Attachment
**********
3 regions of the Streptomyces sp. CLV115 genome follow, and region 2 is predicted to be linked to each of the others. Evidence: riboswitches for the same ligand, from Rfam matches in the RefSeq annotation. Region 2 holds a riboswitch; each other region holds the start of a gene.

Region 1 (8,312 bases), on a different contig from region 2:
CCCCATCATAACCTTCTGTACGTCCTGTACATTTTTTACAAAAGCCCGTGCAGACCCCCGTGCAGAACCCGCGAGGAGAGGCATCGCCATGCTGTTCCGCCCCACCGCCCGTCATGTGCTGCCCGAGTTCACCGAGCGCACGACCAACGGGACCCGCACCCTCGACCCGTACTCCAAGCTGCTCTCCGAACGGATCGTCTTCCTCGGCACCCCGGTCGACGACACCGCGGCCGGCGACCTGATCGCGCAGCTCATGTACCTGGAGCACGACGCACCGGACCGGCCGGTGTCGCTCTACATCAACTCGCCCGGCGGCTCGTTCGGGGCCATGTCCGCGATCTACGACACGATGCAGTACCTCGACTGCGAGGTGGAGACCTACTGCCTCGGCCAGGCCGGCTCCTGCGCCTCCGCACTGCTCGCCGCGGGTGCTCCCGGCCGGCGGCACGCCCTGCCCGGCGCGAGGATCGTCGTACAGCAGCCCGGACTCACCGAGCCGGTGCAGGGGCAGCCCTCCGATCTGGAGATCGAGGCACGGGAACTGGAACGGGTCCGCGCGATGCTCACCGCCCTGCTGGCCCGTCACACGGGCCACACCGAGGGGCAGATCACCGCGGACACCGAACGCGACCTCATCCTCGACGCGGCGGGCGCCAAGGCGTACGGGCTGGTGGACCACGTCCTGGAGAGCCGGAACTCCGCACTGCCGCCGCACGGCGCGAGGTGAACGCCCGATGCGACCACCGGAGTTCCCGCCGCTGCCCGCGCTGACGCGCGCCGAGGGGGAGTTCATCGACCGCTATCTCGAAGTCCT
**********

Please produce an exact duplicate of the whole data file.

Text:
3 regions of the Streptomyces sp. CLV115 genome follow, and region 2 is predicted to be linked to each of the others. Evidence: riboswitches for the same ligand, from Rfam matches in the RefSeq annotation. Region 2 holds a riboswitch; each other region holds the start of a gene.

Region 1 (8,312 bases), on a different contig from region 2:
CCCCATCATAACCTTCTGTACGTCCTGTACATTTTTTACAAAAGCCCGTGCAGACCCCCGTGCAGAACCCGCGAGGAGAGGCATCGCCATGCTGTTCCGCCCCACCGCCCGTCATGTGCTGCCCGAGTTCACCGAGCGCACGACCAACGGGACCCGCACCCTCGACCCGTACTCCAAGCTGCTCTCCGAACGGATCGTCTTCCTCGGCACCCCGGTCGACGACACCGCGGCCGGCGACCTGATCGCGCAGCTCATGTACCTGGAGCACGACGCACCGGACCGGCCGGTGTCGCTCTACATCAACTCGCCCGGCGGCTCGTTCGGGGCCATGTCCGCGATCTACGACACGATGCAGTACCTCGACTGCGAGGTGGAGACCTACTGCCTCGGCCAGGCCGGCTCCTGCGCCTCCGCACTGCTCGCCGCGGGTGCTCCCGGCCGGCGGCACGCCCTGCCCGGCGCGAGGATCGTCGTACAGCAGCCCGGACTCACCGAGCCGGTGCAGGGGCAGCCCTCCGATCTGGAGATCGAGGCACGGGAACTGGAACGGGTCCGCGCGATGCTCACCGCCCTGCTGGCCCGTCACACGGGCCACACCGAGGGGCAGATCACCGCGGACACCGAACGCGACCTCATCCTCGACGCGGCGGGCGCCAAGGCGTACGGGCTGGTGGACCACGTCCTGGAGAGCCGGAACTCCGCACTGCCGCCGCACGGCGCGAGGTGAACGCCCGATGCGACCACCGGAGTTCCCGCCGCTGCCCGCGCTGACGCGCGCCGAGGGGGAGTTCATCGACCGCTATCTCGAAGTCCT